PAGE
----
Clinical Trials of Schizophrenia: Optimizing Patient Reported Outcomes and Performance Outcome Assessments
The majority of clinical outcome assessments (COAs) in schizophrenia trials are clinician reported outcome (ClinRO) assessments such as the PANSS and various forms of CGI and functional instruments which use information from clinical interviews with the patient and perhaps a caregiver. These COAs provide critical insights into clinical status, making use of the expertise and insight of psychiatrists and other healthcare professionals.
There is now conjecture that disease-modifying therapies for AD may be most effective in the preclinical stages of the illness and therefore drug development programs are focusing on this stage of the disease. The large effects of amyloid observed on learning paradigms over short time periods suggests they could be a useful cognitive challenge model for early phase studies seeking to understand the effects of drugs designed to improve cognition in AD.
Advances in treatments are substantially increasing survival rates in people with cancer. While indices of overall survival and progression-free survival are the most widely accepted clinical endpoints for determining the efficacy of new therapies in oncology, there is growing interest in patient-centered clinical outcome assessments (COAs) to determine the potential benefits and safety of new and existing treatments as well as their effects on level of overall function.
Substantial progress has been made in the development of disease modifying therapeutics for Multiple Sclerosis (MS) in recent years. The array of next-generation compounds for this complicated disease have made great strides in increasing the time between relapse and delaying disease progression.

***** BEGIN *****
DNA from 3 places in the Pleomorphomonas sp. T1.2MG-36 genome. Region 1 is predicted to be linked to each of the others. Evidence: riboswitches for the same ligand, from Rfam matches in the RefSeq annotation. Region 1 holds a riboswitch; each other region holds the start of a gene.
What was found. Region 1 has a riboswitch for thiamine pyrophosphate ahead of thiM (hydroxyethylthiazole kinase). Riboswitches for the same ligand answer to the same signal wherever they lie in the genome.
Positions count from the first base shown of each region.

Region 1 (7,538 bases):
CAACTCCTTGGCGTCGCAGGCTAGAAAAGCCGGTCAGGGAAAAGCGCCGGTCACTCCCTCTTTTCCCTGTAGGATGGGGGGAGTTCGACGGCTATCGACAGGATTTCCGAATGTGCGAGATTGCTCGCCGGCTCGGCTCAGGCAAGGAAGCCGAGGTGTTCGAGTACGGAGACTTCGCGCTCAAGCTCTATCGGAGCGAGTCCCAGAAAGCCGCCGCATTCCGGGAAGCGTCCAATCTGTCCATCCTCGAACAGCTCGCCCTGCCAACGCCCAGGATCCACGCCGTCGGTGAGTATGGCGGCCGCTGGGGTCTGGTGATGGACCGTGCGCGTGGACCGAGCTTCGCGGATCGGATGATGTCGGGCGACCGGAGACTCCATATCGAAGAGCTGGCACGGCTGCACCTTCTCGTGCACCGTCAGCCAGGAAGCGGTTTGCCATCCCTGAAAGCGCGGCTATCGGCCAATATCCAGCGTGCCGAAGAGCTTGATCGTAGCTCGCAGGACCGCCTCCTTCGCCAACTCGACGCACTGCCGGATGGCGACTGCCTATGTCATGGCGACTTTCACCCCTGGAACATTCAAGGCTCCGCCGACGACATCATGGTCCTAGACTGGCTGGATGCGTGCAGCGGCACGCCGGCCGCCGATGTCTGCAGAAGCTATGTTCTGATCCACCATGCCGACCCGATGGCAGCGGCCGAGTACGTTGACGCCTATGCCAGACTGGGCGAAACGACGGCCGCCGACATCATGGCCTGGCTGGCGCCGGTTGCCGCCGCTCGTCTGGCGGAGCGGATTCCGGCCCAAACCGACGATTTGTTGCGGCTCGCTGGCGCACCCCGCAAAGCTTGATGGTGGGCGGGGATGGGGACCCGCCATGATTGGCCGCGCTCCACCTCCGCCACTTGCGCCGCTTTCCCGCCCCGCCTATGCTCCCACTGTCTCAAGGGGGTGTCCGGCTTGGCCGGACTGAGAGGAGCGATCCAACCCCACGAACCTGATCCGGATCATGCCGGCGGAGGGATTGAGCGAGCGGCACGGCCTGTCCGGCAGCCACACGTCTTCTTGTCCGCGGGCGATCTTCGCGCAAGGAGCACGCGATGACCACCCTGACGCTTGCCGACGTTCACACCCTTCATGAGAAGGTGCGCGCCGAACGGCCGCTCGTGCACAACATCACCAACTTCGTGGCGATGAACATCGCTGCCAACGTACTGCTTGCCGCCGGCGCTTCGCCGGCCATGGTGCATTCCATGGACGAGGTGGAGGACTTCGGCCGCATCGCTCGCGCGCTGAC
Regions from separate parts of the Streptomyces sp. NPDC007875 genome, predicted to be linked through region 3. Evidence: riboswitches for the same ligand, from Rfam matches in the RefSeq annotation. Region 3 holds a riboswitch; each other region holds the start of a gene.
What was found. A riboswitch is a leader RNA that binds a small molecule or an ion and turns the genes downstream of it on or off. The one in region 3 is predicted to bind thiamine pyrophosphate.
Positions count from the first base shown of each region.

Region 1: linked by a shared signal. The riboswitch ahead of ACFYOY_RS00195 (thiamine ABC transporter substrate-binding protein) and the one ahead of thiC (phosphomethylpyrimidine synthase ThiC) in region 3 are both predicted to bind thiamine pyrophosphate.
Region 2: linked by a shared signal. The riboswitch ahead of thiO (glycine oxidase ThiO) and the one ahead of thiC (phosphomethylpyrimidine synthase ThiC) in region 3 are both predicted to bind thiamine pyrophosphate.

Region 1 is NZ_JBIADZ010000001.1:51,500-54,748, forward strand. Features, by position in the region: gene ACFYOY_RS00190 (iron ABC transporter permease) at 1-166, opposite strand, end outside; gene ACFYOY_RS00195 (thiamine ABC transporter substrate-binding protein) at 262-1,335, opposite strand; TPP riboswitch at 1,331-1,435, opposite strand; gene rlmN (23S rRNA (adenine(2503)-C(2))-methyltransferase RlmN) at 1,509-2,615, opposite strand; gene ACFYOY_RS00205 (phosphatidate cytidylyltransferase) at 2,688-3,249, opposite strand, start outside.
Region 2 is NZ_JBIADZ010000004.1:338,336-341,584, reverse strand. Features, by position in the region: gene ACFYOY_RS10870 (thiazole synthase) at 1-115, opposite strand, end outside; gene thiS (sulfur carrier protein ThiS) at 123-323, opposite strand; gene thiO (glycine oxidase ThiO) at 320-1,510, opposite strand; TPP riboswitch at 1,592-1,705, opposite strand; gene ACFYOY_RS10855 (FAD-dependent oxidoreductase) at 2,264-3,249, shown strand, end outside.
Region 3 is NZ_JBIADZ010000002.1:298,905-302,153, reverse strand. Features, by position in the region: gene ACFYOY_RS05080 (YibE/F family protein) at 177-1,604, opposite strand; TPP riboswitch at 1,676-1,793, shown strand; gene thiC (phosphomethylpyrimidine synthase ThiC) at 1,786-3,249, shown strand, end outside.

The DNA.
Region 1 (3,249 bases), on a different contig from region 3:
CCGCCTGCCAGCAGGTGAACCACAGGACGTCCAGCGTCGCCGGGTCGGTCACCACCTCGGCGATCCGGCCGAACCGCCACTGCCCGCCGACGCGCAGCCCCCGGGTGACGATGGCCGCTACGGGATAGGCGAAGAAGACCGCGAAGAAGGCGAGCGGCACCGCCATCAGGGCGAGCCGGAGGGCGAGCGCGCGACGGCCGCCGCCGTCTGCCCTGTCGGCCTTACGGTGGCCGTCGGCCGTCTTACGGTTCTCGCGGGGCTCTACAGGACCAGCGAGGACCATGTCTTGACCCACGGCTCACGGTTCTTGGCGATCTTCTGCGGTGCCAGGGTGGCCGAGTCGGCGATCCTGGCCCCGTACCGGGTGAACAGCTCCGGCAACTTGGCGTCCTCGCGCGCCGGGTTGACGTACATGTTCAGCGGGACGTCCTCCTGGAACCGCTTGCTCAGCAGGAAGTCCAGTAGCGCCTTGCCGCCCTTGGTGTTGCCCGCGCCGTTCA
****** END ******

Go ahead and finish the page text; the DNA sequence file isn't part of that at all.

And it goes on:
High-quality data are critical when seeking to measure treatment outcomes, but this is especially challenging in rare disease trials where the stakes are high with complex assessments and a limited number of eligible participants. In this webinar, Dr. Pam Ventola will describe customized rater training approaches that meet sponsors’ needs but also are flexible and efficient so to be feasible for sites.
Learn how to leverage integrated digital cognitive assessments and patient reports for advanced insights, streamlined delivery and lower burden. Watch the webinar from ERT and Cogstate to learn the value of assessing cognitive safety and tolerability throughout the drug development process, key considerations for selecting and optimizing computerized cognitive assessments, and more.
As the COVID-19 pandemic spread, research teams worldwide quickly adapted study plans to safely continue research whenever possible. While some observational studies were put on hold entirely, other therapeutic trials were continued with many or all study activities occurring remotely.
Cogstate senior scientists came together (digitally) from three continents to discuss clinical outcome assessments in the COVID-19 era. We invite you to watch the video of their roundtable discussion.
Clinical Outcome Assessments in Preclinical Alzheimer’s Disease: Considerations for Global Clinical Trials
Clinical trials designed to study interventions at the preclinical AD stage are using fit-for-purpose clinical outcome assessments that have high validity and reliability for the detection of cognitive change at this early stage of the illness. This webinar outlines the application of several preclinical stage instruments for use in industry clinical trials.
Clinical trials in patients with rare disease present considerable challenges, as patients with these conditions are typically heterogeneous and many are quite impaired. In this webinar, Dr. Pamela Ventola describes important factors to consider when selecting cognitive and behavioral endpoints for these trials and shares strengths and application considerations for several key scales.
In clinical trials, changes in performance on cognitive tests can provide a sensitive index of the impact of a drug on the central nervous system. This webinar details how the detection of decline in specific aspects of cognition, or in cognition in general, is important for making decisions about target engagement, maximum tolerated dose and pharmacodynamic profile.
In recent years the neurocognitive effects of treatments for pediatric cancers have been acknowledged in the scientific literature. However, in many cases the magnitude of these deficits and the long-term impact on cognitive maturation remain unclear. In this webinar Dr. Adrian Schembri and Dr. Kristina Hardy share their collective experience on the application of computerized cognitive assessments in pediatric oncology.